The FDA has issued a final guidance on its Breakthrough Devices Program, which is intended to provide patients and healthcare providers with timely access to medical devices for diagnosis and treatment of life-threatening or irreversibly debilitating conditions and diseases.
The final guidance outlines program policies, features and the process for manufacturers when pursuing the breakthrough designation, according to a recent FDA news release.
Specifically, the goal of the Breakthrough Devices Program is to provide patients and health care providers with timely access to these medical devices by speeding up their development, assessment, and review—while preserving the statutory standards for pre-market approval, 510(k) clearance and De Novo marketing authorization—consistent with the FDA's mission to protect and promote public health.
“As part of gaining the Breakthrough designation, the sponsors developing these novel devices receive early and more frequent engagement with the FDA,” according to a recent statement from FDA Commissioner Scott Gottlieb, MD, and Jeff Shuren, MD, director of the Center for Devices and Radiological Health.
“This more collaborative process helps to make the development and review process more efficient and to facilitate generation of robust evidence required to support product marketing authorizations, while maintaining the quality of our review and ensuring that our review standards are met,” Gottlieb said in the same statement.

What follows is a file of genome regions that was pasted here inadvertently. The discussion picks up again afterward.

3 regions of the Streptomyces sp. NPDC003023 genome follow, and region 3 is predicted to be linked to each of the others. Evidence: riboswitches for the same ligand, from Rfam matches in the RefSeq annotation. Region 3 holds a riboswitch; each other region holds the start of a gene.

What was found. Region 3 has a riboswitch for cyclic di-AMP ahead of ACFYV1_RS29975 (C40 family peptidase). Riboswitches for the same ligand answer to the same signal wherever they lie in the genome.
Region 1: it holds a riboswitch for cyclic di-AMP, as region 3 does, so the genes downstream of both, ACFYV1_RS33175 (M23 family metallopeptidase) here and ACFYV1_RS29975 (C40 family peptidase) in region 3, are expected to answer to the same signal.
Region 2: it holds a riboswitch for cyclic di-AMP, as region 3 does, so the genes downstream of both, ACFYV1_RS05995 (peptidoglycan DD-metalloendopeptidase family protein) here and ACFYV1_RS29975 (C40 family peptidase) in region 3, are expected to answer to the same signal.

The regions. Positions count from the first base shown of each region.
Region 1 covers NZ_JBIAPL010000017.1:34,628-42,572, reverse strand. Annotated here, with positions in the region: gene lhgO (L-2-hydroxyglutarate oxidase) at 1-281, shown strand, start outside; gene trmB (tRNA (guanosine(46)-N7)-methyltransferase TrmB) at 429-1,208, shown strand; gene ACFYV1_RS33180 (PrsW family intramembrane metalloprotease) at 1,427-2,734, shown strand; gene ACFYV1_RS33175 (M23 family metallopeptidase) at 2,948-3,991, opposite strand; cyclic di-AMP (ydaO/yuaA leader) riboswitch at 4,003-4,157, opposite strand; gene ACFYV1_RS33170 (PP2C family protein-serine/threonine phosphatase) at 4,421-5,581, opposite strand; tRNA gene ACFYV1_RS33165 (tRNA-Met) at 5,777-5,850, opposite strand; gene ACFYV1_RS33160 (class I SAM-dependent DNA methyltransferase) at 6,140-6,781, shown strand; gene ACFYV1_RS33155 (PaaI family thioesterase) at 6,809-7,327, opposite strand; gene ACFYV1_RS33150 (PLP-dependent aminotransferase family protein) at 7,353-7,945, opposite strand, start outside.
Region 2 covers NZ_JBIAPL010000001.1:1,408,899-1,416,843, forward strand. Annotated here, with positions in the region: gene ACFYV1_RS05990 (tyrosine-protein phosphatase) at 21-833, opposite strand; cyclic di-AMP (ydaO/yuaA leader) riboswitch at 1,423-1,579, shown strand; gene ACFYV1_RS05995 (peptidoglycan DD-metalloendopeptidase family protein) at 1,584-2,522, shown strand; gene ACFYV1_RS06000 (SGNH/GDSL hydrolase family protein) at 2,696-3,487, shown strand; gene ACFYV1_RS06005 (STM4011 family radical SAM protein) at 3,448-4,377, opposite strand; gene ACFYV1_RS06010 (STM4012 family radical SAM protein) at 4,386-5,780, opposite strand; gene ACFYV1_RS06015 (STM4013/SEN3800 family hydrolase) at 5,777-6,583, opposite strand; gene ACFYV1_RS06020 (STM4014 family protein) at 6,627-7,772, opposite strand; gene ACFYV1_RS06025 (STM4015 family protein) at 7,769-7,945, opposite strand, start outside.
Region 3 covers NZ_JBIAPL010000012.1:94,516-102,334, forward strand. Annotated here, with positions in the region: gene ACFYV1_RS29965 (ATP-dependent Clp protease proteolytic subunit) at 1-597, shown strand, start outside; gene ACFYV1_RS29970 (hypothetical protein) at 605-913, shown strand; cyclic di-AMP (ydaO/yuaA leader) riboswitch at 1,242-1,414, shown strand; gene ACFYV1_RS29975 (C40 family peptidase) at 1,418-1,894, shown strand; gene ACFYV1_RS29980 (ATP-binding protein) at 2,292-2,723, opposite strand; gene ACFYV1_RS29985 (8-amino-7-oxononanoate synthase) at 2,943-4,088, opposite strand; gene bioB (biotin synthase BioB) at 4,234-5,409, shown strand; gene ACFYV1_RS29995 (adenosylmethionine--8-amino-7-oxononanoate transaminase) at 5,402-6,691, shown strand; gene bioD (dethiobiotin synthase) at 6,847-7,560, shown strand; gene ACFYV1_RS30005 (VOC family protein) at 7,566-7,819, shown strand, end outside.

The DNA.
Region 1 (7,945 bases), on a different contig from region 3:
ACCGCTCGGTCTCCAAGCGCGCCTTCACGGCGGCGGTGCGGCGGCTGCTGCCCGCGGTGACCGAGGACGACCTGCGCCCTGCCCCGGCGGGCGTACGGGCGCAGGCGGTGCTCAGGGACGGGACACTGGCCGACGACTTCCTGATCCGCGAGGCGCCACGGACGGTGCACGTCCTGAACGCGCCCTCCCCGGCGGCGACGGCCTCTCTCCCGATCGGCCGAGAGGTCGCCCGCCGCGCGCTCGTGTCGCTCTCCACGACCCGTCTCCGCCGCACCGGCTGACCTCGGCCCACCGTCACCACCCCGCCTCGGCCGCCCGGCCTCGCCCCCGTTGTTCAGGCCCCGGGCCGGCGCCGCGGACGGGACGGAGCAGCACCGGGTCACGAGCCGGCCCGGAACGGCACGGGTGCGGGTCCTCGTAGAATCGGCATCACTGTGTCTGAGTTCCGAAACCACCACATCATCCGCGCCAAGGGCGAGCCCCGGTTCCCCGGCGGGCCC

The final guidance outlines various program options to better address device development topics as they arise, such as sprint discussions—meetings between the FDA and sponsors who need timely resolution of specific issues such as testing protocols—requests for feedback on a data development plan and requests for clinical protocol agreements.
The FDA will also be hosting an hour and a half webinar on Thursday, Jan. 17, to clarify the Breakthrough Devices Program final guidance for manufacturers.
“These options improve the efficiency of the FDA’s review resources and are designed to facilitate entry of state-of-the-art medical technologies to the market without compromising the standards for marketing authorization,” Gottlieb and Shuren wrote.
The Breakthrough Devices Program replaces the FDA’s Expedited Access Pathway and Priority Review for medical devices. Medical devices granted designation under the Expedited Access Pathway are considered by the FDA to be part of the Breakthrough Devices Program.
Since the Breakthrough Devices Program was authorized in late 2016 and added to the 21st Century Cures Act, a total of 110 devices have received the designation and eight have received marketing authorization.